Sunday, July 31, 2011
It’s a modern city … tall office buildings, restaurants, shops, clubs, hotels … almost all of contemporary design. Understandable, when you remember that 70% of this city had been reduced to rubble by April of 1945 and the end of World War II.
The infamous Third Reich of Nazi Germany was the focus of my day today as I joined a walking tour of some remaining sites from that era.
Our first stop was one of the few buildings to survive the massive bombings and, for me, it was the most moving moment of the day. The building includes the office used by Claus von Stauffenberg, the man who planted the bomb that almost killed Hitler in June of 1944. (You may remember the movie, Valkyrie, in which Tom Cruise played von Stauffenberg.)
The building is entered through this courtyard, which is where von Stauffenberg and several of his co-conspirators were summarily executed. By the way, Valkyrie was filmed here on location and museum staff were given final approval of the script to ensure accuracy.
We also visited the place where Hitler's underground bunker was located and where he committed suicide. It is now -- by design -- a non-descript, very ordinary parking lot with no structure of any sort that could possibly be used by neo-Nazis as a shrine to glorify Hitler.
The tour ended at an empty city block that is -- also by design -- wall-to-wall gravel. This is where the infamous Gestapo headquarters was located. A museum on one corner of the parcel provides a history of the abuses -- arrests, interrogations, torture and murders –- committed by the Nazis all over Europe as well as in Germany itself.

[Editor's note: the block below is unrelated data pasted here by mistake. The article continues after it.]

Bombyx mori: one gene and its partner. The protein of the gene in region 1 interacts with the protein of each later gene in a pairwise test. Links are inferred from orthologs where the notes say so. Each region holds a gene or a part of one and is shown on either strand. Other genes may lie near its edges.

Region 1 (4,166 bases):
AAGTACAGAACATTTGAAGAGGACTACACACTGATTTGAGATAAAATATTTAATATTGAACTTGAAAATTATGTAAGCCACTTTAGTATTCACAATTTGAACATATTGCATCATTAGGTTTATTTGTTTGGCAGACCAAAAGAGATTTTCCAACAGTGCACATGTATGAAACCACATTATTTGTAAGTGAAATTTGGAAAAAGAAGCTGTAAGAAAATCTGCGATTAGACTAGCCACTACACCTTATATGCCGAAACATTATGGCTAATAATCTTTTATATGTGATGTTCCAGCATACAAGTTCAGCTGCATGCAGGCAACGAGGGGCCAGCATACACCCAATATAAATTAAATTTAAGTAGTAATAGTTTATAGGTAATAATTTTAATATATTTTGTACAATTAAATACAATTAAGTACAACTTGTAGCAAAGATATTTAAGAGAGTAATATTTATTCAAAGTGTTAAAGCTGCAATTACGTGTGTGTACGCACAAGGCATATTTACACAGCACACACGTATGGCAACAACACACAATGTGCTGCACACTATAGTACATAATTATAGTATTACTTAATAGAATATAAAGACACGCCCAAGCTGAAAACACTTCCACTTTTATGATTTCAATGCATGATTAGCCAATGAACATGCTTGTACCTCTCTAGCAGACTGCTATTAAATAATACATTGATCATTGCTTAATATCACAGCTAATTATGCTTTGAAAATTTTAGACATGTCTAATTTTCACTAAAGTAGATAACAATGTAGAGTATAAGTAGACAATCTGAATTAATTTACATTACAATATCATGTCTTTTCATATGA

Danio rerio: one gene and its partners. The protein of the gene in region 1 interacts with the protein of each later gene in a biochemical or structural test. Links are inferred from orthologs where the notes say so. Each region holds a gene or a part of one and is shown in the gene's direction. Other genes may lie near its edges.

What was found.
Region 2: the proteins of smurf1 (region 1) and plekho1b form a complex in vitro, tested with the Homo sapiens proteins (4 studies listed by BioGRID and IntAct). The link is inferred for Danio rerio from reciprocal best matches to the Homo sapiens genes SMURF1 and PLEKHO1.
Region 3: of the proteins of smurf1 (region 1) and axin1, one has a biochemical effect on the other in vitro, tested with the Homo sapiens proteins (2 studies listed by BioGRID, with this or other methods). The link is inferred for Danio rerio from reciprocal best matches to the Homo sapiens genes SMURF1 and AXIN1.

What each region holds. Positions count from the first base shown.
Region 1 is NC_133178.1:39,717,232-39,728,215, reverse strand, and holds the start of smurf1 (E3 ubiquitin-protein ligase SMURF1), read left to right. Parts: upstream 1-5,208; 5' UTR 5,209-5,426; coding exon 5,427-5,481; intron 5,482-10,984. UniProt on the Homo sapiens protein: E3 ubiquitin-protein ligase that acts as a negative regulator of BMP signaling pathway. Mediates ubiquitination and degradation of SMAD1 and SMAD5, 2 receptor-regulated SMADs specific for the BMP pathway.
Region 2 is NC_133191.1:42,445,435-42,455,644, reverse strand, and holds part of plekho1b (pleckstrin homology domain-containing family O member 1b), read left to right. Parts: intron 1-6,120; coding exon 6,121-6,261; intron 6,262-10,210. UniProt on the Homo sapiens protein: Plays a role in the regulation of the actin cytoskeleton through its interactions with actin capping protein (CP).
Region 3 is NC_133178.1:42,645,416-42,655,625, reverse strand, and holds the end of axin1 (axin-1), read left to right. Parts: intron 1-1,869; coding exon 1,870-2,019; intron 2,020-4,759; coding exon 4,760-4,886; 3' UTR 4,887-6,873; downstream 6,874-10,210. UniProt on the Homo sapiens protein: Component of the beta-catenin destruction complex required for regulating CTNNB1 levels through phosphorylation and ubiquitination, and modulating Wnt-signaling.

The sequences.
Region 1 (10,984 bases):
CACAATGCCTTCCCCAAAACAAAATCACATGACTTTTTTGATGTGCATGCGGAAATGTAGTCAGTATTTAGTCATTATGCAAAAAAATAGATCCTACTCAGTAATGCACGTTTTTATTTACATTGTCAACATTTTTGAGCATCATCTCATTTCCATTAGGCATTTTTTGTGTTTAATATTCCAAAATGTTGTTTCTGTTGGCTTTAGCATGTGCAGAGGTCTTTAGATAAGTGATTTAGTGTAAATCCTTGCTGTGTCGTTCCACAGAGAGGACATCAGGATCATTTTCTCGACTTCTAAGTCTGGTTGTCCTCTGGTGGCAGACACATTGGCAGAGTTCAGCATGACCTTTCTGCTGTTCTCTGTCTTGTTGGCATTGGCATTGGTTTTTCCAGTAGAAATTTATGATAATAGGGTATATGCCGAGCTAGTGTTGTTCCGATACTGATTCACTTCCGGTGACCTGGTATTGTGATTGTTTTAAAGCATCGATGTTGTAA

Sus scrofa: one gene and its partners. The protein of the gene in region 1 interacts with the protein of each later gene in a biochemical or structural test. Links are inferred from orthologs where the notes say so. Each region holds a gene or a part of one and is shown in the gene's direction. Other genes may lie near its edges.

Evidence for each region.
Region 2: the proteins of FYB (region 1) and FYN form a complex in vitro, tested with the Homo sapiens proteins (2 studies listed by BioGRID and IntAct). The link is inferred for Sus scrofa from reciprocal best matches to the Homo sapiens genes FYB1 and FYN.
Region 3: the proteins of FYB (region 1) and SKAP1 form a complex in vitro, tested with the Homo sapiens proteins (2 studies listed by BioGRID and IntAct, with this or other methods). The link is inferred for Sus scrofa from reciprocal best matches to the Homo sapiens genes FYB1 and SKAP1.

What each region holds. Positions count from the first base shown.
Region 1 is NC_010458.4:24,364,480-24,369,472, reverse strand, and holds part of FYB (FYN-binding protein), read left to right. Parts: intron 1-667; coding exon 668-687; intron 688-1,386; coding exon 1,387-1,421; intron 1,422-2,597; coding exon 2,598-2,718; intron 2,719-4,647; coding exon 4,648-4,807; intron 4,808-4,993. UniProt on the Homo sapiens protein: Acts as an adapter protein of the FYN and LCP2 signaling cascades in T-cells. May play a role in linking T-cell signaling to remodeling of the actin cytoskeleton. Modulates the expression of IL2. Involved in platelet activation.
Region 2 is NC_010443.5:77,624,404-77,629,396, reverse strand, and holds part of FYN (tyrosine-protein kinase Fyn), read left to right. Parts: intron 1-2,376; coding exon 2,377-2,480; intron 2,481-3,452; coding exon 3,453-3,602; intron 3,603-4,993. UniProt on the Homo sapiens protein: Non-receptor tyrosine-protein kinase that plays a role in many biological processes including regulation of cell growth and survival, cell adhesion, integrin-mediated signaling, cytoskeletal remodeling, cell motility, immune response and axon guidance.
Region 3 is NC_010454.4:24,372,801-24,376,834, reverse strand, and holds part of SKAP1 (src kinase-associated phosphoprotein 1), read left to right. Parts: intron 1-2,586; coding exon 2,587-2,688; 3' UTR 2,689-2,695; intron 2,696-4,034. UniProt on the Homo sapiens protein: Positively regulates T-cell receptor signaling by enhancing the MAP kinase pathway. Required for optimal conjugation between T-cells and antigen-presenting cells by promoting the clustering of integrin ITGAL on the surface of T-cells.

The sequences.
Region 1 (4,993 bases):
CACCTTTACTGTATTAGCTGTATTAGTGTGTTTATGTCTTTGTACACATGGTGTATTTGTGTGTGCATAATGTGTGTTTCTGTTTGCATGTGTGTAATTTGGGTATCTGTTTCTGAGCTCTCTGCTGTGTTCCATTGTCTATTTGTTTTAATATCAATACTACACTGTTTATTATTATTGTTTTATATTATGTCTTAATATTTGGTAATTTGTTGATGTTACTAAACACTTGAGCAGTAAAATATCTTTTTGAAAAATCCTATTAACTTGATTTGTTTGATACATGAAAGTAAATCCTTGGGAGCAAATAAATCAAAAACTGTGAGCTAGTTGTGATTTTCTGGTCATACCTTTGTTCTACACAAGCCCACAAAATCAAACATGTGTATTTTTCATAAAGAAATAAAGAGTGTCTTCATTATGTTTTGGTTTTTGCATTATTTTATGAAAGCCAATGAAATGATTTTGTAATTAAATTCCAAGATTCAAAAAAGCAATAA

It was all pretty sobering, but it is heartening that the Germans themselves have confronted this part of their past. In fact, our guide noted that the public schools are required by law to provide detailed instruction about the Nazi era twice: once at the elementary level and again during high school.
And, just to end on a much lighter note, regular visitors here will know that I am a devoted follower of the Boston Red Sox. (Note my cap in the small photo.) When I arrived at the meeting place for the tour, I was startled to see that the tour guide was wearing a New York Yankee cap. I soon discovered, however, that he’s from Scotland, the cap was a gift, and the only thing he knows about baseball is that the Red Sox and Yankees are “true and mortal enemies”.
Tomorrow: the overnight train to Moscow.
Saturday, July 30, 2011